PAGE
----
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DREAMSCAPES FICTION

Jeffrey Beyl
The Ostrich In The Fog

The boy stood at the base of the tower and looked out into the fog. He knew the view out there must be great. He knew there was a bridge in the distance. He knew it was red. He knew there was an island out there somewhere though he couldn’t remember the name of it. He seemed to remember that it was once a prison but he wasn’t sure. He looked out into the fog. The fog was thick and wet and there was no way he was going to see the island or the bridge today. No way.
There were several coin operated telescopes along the perimeter of the walkway. He wished he had a quarter so he could look through one. He would ask his parents when they returned from looking at the wall paintings on the tower. But the fog hung heavy and even if he did have a quarter he wouldn’t be able to see anything. He looked upward to where the white of Coit Tower blended into the white veil of the fog. It was hard to tell where it disappeared into the mist. It just coalesced away.

This is what death must be like, the boy thought, and the thought made him uneasy. He squinted his eyes trying to see through the fog but that didn’t work either. He had come a long way to see this view and now, his big chance, it was shrouded in mist. He stuffed his hands into the pockets of his coat and tried to see past the edge of the railing.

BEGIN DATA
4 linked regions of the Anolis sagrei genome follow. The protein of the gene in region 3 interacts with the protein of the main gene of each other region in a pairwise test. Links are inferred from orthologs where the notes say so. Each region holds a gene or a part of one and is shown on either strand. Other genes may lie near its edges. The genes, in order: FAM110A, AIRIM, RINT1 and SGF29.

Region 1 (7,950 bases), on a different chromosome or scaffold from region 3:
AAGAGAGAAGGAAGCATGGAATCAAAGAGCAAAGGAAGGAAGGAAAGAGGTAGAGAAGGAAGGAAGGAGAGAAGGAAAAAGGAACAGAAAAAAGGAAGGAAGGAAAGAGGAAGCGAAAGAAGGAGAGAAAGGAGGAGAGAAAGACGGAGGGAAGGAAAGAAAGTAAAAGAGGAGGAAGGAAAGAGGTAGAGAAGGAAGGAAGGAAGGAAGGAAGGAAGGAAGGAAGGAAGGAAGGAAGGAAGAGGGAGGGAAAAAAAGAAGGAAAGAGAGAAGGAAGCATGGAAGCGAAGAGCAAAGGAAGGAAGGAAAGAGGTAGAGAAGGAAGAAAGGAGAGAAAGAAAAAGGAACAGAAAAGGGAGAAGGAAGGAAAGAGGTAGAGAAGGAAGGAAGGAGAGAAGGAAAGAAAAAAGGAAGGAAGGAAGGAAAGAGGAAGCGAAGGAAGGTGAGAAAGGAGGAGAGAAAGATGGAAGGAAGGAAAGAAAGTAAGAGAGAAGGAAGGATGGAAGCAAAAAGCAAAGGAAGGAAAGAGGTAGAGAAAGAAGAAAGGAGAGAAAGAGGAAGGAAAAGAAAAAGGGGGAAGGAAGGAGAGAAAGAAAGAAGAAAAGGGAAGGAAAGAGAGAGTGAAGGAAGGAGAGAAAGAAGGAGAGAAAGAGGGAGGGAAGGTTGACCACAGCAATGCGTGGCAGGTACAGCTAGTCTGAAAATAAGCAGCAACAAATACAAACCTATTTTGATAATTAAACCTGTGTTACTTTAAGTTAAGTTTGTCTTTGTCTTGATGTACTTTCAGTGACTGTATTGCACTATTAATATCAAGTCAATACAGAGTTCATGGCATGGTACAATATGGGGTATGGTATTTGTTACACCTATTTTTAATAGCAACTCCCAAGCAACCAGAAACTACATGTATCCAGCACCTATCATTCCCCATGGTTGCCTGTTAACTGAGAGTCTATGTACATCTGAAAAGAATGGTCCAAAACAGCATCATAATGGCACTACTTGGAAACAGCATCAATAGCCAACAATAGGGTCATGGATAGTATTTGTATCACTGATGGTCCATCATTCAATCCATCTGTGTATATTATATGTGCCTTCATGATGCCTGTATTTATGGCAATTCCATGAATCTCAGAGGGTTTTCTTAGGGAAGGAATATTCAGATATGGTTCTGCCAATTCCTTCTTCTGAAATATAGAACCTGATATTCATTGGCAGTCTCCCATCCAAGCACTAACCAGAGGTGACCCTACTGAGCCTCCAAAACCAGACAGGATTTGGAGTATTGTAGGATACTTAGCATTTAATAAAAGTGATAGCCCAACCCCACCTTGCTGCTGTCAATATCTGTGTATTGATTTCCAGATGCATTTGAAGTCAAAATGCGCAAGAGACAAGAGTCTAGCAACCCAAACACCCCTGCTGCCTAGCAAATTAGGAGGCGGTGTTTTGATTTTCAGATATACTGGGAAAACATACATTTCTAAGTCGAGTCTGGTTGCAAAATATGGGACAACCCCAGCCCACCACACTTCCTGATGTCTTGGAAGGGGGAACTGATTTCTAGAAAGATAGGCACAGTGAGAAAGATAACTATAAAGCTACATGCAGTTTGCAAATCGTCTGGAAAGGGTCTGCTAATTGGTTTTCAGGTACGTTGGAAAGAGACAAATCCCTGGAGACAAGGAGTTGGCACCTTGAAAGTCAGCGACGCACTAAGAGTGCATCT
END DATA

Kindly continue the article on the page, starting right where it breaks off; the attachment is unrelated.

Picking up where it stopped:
He could hear the deep, bass sound of the foghorn moaning through the thickness. But suddenly he heard a clicking sound off to his right. He cocked his head to the side and peered through the mist. He could also hear a soft shuffling and as he tried to focus his eyes in the imbalance of the whiteness an old woman emerged from the fog like out of a bad dream. She was bent and hunched over a knobby cane. She wore a long, brown coat which dragged on the ground and the boy could see that its hem was ragged and wet. As the old woman neared him the boy could see that she had a round face with a bit of a moustache. She reminded him of the cowardly lion.
"Excuse me," said the boy. "Do you have a quarter? I can pay it back in a minute when my Mom and Dad get back."
"A quarter? What do you want a quarter for?" The woman’s voice was scratchy and sharp.
"For the telescope."
"For the telescope? What’re ya lookin’ for boy? You’ll not see much in this fog."
"I know," said the boy. "I just thought I’d try."
"Try? What for?"
"I just wanted to see the view," said the boy. "I’ve never seen it before, except in pictures. But my brother said it was nice. He said I’d like it. He said that when Mom and Dad brought me I should come here and see it."
"So, you’re brother has seen the view, eh?"
"Mmm Hmm."
"And where is your brother now?"
The boy looked at the old woman. She leaned heavily with both hands on her cane. Her cane looked like a tree branch. "He died," said the boy, "in the war."
The old woman raised her right arm and swung it in a sweeping arc. Well," she said. "What do you think? Do you like what you see?"
The boy shrugged his shoulders. He could feel the collar of his coat cold and damp against his ears. "All I see is fog," he said.
"Fog, yes, and do you like the fog?"
"I don’t know," said the boy.
"I do," said the old woman. "I like the fog."
"Why?" asked the boy. "It just hangs there and hides everything."
"Yes. That’s exactly why."